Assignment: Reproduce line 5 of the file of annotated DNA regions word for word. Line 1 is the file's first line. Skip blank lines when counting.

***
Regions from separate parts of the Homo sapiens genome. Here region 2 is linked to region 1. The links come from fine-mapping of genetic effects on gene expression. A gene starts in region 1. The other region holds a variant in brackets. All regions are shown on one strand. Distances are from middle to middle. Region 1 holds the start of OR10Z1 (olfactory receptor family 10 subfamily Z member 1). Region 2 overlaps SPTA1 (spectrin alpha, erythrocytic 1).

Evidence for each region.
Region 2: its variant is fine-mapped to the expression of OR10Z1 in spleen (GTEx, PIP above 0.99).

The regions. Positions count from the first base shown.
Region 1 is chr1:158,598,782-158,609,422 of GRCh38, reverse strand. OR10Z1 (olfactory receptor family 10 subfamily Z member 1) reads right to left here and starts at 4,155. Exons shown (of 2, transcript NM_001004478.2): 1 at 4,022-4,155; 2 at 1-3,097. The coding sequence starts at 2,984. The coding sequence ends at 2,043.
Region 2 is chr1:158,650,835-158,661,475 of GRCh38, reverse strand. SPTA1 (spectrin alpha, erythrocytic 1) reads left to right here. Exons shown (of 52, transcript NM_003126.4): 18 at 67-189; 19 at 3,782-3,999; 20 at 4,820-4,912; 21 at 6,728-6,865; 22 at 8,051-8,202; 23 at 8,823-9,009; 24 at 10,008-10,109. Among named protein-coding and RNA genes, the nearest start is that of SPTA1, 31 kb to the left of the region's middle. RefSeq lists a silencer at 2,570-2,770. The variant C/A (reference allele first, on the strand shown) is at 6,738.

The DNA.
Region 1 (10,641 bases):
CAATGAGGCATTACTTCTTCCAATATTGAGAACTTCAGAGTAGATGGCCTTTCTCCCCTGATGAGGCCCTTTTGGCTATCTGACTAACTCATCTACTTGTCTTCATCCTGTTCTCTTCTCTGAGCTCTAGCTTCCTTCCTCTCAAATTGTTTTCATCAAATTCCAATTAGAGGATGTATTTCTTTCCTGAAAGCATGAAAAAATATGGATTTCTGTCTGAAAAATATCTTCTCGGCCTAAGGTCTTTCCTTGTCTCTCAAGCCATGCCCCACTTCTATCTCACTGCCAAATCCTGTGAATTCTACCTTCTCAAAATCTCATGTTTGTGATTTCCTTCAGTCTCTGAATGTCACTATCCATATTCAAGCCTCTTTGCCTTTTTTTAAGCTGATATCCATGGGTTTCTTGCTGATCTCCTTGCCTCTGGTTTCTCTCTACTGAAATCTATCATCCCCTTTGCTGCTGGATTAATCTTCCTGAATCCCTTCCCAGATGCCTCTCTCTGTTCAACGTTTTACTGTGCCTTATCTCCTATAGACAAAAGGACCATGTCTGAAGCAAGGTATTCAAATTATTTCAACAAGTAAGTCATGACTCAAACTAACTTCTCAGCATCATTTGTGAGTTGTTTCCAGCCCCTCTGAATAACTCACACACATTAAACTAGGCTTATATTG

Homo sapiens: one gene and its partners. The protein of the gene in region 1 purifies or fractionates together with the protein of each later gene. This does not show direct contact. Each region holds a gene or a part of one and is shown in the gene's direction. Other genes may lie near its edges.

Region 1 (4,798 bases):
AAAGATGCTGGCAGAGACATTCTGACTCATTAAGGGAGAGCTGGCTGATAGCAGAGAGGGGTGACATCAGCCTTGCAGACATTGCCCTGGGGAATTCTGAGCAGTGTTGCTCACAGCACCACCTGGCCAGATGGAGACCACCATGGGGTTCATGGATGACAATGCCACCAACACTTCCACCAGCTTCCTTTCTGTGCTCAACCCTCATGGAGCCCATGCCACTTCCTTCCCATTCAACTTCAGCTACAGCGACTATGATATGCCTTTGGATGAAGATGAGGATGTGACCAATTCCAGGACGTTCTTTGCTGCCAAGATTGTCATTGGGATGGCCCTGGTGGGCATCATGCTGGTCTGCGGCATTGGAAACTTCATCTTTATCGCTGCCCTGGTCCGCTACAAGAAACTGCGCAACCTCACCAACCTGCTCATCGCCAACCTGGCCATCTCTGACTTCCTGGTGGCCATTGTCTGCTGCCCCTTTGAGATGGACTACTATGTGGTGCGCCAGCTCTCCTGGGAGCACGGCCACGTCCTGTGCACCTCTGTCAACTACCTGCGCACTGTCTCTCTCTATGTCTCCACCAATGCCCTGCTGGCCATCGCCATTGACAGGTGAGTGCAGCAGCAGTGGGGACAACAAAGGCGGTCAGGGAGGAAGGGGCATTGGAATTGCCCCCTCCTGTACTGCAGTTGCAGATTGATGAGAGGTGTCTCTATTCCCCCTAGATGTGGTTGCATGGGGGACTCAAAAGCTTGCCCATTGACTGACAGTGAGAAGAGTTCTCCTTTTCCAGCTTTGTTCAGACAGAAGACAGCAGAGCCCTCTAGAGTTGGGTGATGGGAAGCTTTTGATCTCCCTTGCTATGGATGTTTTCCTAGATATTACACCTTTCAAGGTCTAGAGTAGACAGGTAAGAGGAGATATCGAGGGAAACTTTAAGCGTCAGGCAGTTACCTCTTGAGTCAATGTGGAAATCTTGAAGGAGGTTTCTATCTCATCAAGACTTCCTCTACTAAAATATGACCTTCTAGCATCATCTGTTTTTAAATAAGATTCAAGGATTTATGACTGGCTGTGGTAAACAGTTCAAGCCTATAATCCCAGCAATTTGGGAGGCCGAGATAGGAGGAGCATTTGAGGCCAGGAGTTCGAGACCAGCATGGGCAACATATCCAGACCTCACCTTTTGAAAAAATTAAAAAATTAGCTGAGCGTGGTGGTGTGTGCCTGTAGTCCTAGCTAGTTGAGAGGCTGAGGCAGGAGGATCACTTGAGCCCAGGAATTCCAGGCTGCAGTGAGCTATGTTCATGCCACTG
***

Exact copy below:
Region 1 is chr1:158,598,782-158,609,422 of GRCh38, reverse strand. OR10Z1 (olfactory receptor family 10 subfamily Z member 1) reads right to left here and starts at 4,155. Exons shown (of 2, transcript NM_001004478.2): 1 at 4,022-4,155; 2 at 1-3,097. The coding sequence starts at 2,984. The coding sequence ends at 2,043.